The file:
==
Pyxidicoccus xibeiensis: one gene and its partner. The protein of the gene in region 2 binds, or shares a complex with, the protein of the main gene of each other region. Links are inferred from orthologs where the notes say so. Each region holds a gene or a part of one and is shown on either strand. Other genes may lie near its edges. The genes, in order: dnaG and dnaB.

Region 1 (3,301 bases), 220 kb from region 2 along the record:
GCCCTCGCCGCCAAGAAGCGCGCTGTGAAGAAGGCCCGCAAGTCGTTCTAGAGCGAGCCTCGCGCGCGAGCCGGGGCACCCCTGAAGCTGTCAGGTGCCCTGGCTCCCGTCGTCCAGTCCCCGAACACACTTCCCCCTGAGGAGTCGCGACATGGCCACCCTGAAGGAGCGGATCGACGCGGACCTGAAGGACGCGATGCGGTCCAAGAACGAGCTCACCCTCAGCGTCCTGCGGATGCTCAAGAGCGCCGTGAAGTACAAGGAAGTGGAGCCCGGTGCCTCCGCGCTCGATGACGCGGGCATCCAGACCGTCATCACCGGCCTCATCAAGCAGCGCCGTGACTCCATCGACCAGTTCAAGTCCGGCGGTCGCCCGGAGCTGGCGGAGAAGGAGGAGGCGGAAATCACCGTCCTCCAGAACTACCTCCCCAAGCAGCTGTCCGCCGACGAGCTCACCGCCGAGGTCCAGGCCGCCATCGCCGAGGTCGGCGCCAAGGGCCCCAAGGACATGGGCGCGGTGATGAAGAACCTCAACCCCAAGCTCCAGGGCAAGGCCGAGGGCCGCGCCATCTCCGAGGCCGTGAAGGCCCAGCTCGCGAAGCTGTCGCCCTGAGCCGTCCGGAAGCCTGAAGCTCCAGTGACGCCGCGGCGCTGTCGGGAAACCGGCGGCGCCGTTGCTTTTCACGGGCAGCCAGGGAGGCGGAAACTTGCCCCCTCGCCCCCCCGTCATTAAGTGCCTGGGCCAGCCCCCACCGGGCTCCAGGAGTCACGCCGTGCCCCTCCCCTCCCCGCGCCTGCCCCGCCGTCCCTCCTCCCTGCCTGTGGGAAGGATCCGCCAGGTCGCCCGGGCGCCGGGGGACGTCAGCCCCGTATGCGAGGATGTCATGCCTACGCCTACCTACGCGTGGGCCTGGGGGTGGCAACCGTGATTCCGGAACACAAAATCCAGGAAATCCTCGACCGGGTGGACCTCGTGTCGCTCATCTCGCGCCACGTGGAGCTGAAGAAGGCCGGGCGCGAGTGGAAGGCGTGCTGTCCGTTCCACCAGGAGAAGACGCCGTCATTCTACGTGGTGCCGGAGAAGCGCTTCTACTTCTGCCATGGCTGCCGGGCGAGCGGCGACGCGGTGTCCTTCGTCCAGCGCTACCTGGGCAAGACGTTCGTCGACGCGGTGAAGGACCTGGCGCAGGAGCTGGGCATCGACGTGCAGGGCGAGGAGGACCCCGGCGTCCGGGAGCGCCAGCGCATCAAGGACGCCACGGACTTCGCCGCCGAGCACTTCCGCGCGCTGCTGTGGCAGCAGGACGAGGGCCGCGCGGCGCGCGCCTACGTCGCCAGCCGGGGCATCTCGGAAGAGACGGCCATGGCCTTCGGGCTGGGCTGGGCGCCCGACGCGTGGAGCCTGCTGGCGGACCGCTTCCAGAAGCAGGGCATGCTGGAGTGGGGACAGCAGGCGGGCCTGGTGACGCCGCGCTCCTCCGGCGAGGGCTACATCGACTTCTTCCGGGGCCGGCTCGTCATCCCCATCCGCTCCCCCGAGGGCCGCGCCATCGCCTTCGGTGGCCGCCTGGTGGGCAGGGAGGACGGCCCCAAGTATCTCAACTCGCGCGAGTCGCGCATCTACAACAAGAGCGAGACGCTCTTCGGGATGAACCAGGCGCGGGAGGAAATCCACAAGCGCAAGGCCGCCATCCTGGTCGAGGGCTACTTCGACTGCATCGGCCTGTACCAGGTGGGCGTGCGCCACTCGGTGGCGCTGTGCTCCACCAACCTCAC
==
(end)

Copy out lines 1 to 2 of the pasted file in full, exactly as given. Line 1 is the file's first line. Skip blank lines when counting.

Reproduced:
Pyxidicoccus xibeiensis: one gene and its partner. The protein of the gene in region 2 binds, or shares a complex with, the protein of the main gene of each other region. Links are inferred from orthologs where the notes say so. Each region holds a gene or a part of one and is shown on either strand. Other genes may lie near its edges. The genes, in order: dnaG and dnaB.

Region 1 (3,301 bases), 220 kb from region 2 along the record: